European Health Care Guide For U.S. Expats

Information about European health care for US residents moving overseas

One of the biggest changes you will encounter when moving abroad is health care. European health care is very different than the United States’ health care system. Before deciding to move abroad, it’s important to review the health care system of your new country and be prepared to adjust your previous assumptions about health care services.

To begin, you must keep in mind that not all countries in Europe use the same health care system. Although European health care is usually talked about as a whole, every country has it’s own independent system.
You can begin by assuming that taxation will be very high on the other side of the pond and that there may be universal health care in countries you move to. Germany is a well known European country that has the world’s oldest national health care system.
The Netherlands is an example of a country that has a dual-level system. Long term care that includes taking care of the elderly and the mentally ill is covered socially while all primary care including doctors and hospital visits is covered privately. Overall, Europe’s health system is a large bonus when moving there. A lot of expats choose to move to Europe because of this exceptional quality and it’s important to have knowledge of this system before your move.

Publicly Funded Insurance

A lot of countries in Europe offer publicly funded health insurance. Taxation is the primary means to cover cost and everyone is offered health care no matter what their situation. Depending on the country, social health care can cover part of or all of prescription medication. In the Netherlands, you must take out a basic level of insurance as an expat within four months of moving to the country. Expatica.com explains that companies cannot refuse coverage no matter what your age or health status. These companies are federally funded.

Another country that covers your health care is France. France is considered one of the best countries in the world for health care and if you are employed or living there self employed you will receive all of your health care free. In France, typically 20% of an individual’s gross salary goes toward social security costs which include health care.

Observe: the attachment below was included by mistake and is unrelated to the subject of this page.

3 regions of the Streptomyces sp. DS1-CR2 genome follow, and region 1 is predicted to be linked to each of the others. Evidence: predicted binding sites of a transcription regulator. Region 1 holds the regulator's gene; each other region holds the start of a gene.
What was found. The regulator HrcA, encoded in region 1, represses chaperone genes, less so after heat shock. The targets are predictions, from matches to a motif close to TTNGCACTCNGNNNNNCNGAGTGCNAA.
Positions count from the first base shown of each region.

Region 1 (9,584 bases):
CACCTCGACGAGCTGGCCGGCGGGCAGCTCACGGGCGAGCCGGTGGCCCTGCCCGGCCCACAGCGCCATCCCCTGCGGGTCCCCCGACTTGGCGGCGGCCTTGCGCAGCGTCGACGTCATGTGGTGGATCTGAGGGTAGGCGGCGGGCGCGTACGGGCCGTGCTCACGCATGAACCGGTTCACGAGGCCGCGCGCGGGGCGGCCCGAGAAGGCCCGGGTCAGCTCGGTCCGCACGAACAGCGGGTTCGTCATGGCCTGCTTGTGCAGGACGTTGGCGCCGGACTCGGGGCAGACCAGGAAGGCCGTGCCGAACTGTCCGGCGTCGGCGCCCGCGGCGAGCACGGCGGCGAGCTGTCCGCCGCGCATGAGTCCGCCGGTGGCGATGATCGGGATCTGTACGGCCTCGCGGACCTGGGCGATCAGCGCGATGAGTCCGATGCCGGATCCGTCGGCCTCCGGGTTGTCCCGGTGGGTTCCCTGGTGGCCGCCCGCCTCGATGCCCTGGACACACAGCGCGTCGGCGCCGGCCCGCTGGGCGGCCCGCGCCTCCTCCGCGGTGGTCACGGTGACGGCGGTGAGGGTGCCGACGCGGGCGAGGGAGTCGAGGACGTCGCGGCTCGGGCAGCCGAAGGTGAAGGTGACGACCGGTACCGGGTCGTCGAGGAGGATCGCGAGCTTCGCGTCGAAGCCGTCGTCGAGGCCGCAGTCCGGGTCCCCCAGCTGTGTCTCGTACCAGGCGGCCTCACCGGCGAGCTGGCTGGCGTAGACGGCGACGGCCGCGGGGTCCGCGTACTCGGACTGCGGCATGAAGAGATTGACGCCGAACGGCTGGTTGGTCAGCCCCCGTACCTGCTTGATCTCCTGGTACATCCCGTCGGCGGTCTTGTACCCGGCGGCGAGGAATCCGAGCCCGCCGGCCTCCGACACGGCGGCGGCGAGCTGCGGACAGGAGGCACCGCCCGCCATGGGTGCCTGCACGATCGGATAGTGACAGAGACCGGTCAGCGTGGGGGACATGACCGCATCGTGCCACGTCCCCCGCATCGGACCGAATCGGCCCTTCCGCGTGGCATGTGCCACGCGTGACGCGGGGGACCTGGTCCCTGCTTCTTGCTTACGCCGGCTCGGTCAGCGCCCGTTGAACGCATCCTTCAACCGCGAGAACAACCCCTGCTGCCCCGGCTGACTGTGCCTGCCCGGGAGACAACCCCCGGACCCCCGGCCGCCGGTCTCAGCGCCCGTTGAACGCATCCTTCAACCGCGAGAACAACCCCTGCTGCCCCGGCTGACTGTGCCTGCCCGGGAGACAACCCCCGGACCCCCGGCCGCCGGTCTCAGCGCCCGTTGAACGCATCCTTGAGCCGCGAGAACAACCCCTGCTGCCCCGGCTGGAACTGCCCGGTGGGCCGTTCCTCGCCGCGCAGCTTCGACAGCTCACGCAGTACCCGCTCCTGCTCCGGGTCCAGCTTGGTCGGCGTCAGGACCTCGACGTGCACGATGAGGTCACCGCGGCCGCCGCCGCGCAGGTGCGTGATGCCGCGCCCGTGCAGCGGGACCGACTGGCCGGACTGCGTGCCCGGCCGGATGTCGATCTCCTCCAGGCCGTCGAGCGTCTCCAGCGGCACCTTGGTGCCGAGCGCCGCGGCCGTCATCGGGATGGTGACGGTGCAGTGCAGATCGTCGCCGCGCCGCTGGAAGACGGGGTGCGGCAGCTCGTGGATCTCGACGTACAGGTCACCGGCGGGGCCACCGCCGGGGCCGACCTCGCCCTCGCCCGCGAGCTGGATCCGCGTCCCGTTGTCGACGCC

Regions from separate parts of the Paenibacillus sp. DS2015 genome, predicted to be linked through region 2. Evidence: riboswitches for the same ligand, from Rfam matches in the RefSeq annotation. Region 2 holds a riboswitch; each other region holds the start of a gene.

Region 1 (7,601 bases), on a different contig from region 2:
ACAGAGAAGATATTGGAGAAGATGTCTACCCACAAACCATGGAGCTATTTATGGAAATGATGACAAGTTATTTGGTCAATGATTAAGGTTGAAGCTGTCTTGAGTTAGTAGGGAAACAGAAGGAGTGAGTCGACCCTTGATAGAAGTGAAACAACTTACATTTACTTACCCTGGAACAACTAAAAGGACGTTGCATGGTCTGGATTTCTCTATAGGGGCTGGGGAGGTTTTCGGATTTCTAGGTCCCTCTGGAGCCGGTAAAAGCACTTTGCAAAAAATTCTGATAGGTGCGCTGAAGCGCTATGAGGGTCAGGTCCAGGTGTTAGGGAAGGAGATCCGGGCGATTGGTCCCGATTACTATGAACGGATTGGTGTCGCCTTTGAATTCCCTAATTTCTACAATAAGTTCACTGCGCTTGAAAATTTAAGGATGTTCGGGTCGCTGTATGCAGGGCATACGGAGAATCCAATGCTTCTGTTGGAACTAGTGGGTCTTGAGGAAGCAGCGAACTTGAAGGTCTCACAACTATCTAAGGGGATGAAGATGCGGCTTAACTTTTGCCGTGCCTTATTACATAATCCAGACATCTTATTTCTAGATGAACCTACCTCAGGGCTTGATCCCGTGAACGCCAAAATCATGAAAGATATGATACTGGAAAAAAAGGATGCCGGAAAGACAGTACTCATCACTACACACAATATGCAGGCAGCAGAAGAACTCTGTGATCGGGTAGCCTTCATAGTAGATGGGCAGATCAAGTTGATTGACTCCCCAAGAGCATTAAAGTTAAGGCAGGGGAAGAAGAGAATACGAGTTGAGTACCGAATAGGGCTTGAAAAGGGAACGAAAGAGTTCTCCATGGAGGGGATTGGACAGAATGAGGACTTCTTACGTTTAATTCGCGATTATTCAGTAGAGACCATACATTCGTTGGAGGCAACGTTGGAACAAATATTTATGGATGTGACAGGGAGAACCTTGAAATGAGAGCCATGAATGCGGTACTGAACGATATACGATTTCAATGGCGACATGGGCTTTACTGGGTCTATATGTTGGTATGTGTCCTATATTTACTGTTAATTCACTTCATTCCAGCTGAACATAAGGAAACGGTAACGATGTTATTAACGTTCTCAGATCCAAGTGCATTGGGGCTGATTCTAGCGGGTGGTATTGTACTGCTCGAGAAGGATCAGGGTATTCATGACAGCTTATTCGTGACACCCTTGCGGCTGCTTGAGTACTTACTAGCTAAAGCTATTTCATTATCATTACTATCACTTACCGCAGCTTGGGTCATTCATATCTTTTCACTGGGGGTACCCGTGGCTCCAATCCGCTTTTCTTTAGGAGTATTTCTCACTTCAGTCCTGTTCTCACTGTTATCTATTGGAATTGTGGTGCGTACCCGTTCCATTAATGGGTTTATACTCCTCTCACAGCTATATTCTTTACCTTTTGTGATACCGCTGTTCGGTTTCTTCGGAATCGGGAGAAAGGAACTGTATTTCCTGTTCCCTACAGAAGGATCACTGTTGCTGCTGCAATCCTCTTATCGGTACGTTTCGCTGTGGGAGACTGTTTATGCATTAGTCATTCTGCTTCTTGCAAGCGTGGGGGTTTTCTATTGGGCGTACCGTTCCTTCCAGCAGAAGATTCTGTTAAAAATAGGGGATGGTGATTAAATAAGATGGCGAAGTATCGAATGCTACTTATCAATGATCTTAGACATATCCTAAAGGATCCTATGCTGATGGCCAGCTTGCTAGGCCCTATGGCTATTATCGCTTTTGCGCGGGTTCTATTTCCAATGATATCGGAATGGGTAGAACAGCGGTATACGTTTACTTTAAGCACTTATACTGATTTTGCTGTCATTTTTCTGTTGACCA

Switzerland is a great destination because health care is exceptional. Once you move to Switzerland, you must get health insurance within the first three months of living there. On average, 8% of your income will go towards your health care. Additionally, in Switzerland, each individual family member must be covered and you can’t use umbrella coverage. Depending on your country, you can change your insurance plans about once a year and can also supplement them with private insurance if needed.

Image of Europe Health Care Information by Schumacher Cargo

Health Care in Europe info for US citizens moving overseas

Private Insurance

Private insurance is taken out by those in European countries that need specialty care when it is not offered for free. In the Netherlands, you will need private insurance to cover doctors visits and specialty visits.

Differing is France which covers all medical occurrences such as dentistry. In France, some individuals choose to purchase private insurance to cover the percentage the government does not cover for prescriptions. Usually this percentage is pretty low such as 35-60%. A lot of people visit France from other countries and pay privately for some of the top hospitals in the world. In Switzerland, you can purchase private health insurance but it comes at a very high price. Once you move to your new home abroad, you can learn more in depth about your countries’ policies and determine if you would like to purchase private insurance for you and your family.

Health Care Specialists

Some countries will cover specialty health services such as dermatology appointments and psychiatrist visits while others only cover basic doctors office visits. Unfortunately, in the Netherlands specialists are extra and you can take out private insurance to cover them. France is considered top tier because all specialist appointments are free of charge including psychiatry and dentistry. It is really important when moving to a new country to ask what specialty services are included in your health care and which ones aren’t.

Overall Healthcare

Overall, health care in Europe is making huge advances compared to the United States. When moving, you should look into your countries health care system and determine what will be publicly funded, if you should supplement it with private insurance and which specialty health care services are offered. If you determine these three things, you’ll be on your way to embracing your new countries health care system in no time.